We found another nice RV Park and had another rainy night. Our typical routine at the  RV parks is find a level place to park in our site, then prep. dinner, I mean I prep dinner while Shayna checks out the grounds. We are always excited if there is a sink to wash the dishes in. Our van has a sink and water, but it is difficult to get the dishes really clean. We have 2 stoves, one that is removable and one that stays in the kitchen, one pot and one pan, but we have eaten pretty well. Then, we get the van ready for the night, get out the bedding from storage, pop the penthouse. We are tucked in by dark but usually spend some time reading and working/homework. In the morning we repack the bedding, drop the penthouse, prep. breakfast (usually yogurt or oatmeal) and hit the road. For lunch we usually stop at a rest area or try to find a park and make sandwiches.

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Today has been strictly a driving day. We drove from Niagara Falls to Albany, NY with a stop in Schenectady for an oil change – we hit 5,000 miles. After a few nights of rain, we opted for a motel room in Albany. We are staying right across the street from Albany State University and had a nice walk around the campus.

Day 23/24: On the Road

Said goodbye to Mom and Dad (sniff, sniff) and hit the road. We were now just working our way across the rest of the country toward Boston.

It was a relatively uneventful day. The highlight of the day was a stop in a town called Casey. Cousin Sara had told us about it. I had not planned on the stop, but when I saw the road sign for Casey, I figured it was a good time to take a driving break. First we drove to the far end of town for the advertised “Popcorn Festival”. We had visions of multiple stands of different flavors of popcorn to taste – a Novak heaven. Turns out you get a free bag of popcorn as you walk around the Labor Day crafts fair. We were there before noon, so not much was going on. It looked like they had lots of food vendors and some carnival rides, but they were not open yet.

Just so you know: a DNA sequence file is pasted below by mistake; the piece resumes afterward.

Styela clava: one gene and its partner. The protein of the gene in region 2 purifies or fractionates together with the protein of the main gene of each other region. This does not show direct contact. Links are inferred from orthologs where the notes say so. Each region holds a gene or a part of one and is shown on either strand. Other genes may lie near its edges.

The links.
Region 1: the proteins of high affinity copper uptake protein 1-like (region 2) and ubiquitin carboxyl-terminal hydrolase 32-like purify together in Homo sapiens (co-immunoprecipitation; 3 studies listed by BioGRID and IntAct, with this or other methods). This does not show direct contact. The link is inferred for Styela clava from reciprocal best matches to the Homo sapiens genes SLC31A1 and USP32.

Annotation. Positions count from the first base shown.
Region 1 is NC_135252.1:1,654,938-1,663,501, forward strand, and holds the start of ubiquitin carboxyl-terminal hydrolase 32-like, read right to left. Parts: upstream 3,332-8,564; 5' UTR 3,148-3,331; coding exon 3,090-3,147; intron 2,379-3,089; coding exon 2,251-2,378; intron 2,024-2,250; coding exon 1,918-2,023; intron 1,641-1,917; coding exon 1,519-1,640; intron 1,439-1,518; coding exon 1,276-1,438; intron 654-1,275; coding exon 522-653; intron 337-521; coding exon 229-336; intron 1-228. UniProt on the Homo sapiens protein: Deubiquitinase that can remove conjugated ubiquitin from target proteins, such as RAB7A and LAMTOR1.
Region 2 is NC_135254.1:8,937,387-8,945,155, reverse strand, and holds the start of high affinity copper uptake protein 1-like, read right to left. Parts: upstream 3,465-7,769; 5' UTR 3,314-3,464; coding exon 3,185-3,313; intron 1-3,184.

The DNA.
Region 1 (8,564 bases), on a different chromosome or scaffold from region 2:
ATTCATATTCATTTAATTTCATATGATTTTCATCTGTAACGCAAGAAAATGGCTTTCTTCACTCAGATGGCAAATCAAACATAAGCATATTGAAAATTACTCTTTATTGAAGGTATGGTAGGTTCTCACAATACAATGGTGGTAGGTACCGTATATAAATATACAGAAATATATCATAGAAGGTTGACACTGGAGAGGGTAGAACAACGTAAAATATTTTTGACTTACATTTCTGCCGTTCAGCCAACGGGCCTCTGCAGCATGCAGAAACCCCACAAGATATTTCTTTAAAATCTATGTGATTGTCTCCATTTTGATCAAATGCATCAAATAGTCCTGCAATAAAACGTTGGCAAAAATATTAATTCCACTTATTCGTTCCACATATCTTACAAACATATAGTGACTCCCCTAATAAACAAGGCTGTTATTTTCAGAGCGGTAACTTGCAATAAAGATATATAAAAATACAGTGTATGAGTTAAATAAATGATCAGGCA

Then we went back into the heart of town to check out the biggest X. We could not find everything, but did see the biggest rocking chair, mailbox, pencil, ruler, wooden shoes, knitting needles, bird cage and wind chimes.


What was really interesting was comparing Salem, Il. to Casey, Il. Both are small towns that developed through agriculture and oil. Casey is only 3,000 people while Salem is 8,000. But Casey is a much stronger community. Casey has capitalized on the idea of “if you build it, they will come”. There is a steady stream of visitors to the town to see all of these Guinness World Record size objects, and they are strategically placed in or near businesses to drive people in to buy stuff. The town had character, energy and a strong sense of community. While you could see that many businesses in the downtown area have shut down, there are others that are thriving. In comparison, it did not seem like Salem had much community investment in developing an identity or effort to revive it’s dying downtown.

Thought we would borrow this for homework on the road, but it won’t fit in the van!